I've long believed my view is completely justifiable, no matter how atypical it is. (Many people don't even know that MGM's The Wizard of Oz was based on a book, let alone that he wrote 13 sequels.) For one thing, I can't imagine my first instinct -- and probably not even my last -- upon finishing reading the original novel (or almost any novel, for that matter) would never be, "Hey, I can just see the story as a movie, all in my head ... but it shouldn't just be a dramatic fantasy-adventure story; it should be a family musical, too!" Given that predisposition, you can imagine that I respect Return to Oz for countering the almost universally celebrated MGM movie's template and not being a musical. Compound that with the fact that the visages of Tic-Toc, Jack Pumpkinhead, the Scarecrow, the Tin Woodman, and the Cowardly Lion are clearly based on John R. Neill (for all intents and purposes, canon) illustrations for most of Baum's Oz books; playing up Oz and its denizens as bizarre and colorful, as opposed to just colorful; and the commitment to taking the form of a dark fantasy-adventure, and you have a movie more suited to my tastes (it probably even had a part in shaping them), despite that it seems it was doomed to be overshadowed in the popular consciousness by its predecessor.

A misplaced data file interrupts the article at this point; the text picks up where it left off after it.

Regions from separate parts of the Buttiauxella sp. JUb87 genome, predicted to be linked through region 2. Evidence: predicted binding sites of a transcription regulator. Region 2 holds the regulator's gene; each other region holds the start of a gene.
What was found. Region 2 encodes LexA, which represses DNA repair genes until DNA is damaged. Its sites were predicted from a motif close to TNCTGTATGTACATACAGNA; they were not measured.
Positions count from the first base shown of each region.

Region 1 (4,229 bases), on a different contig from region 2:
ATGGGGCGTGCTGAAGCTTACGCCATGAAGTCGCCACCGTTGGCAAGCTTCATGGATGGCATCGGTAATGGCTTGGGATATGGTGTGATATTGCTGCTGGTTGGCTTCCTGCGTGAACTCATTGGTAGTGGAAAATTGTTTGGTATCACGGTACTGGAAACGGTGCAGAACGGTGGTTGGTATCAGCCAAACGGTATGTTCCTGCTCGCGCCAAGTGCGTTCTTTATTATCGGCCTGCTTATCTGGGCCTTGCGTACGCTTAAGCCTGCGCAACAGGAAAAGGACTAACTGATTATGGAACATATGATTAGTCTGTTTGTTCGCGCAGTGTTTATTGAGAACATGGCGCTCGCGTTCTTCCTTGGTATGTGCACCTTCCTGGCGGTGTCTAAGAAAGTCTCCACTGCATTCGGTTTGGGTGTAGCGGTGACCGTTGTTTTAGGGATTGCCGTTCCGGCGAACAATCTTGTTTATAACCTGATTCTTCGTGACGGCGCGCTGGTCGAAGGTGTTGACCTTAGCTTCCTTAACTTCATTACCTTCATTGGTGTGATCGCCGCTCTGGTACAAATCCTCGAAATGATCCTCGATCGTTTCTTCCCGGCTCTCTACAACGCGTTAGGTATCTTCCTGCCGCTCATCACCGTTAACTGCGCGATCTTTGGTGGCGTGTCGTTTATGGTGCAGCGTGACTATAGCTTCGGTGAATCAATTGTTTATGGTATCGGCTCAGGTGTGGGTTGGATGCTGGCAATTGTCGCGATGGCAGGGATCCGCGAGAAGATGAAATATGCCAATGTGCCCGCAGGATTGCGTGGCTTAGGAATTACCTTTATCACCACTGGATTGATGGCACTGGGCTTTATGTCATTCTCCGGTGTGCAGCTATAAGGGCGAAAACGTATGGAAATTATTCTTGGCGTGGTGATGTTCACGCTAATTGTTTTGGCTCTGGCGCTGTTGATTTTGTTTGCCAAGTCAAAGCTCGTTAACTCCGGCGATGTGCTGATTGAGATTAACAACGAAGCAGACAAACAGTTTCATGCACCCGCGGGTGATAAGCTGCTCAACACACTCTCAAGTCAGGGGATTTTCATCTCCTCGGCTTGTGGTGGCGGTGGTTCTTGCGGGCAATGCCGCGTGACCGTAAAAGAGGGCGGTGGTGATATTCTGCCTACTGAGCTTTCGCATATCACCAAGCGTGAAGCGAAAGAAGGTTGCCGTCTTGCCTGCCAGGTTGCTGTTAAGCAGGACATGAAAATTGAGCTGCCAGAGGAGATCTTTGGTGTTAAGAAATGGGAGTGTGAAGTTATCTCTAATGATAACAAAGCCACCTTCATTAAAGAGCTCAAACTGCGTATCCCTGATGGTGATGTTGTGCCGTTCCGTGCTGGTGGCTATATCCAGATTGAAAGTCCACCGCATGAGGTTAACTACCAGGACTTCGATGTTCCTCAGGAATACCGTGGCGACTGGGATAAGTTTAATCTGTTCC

(In all fairness, Baum himself wrote the book for multiple Oz stage musicals. But I would contend that, not just in terms of Oz, but as an overall rule, theater is more appropriate a venue for "musicals" than is film. (But we have to consider cultural context: in 1939, a movie (mostly in color wasn't state of the art, but it'd only been several years since the prospect of a sound film was still new, amazing territory. So color and sound, together? It's not hard for me to imagine the MGM thingie being the Avatar of its day...)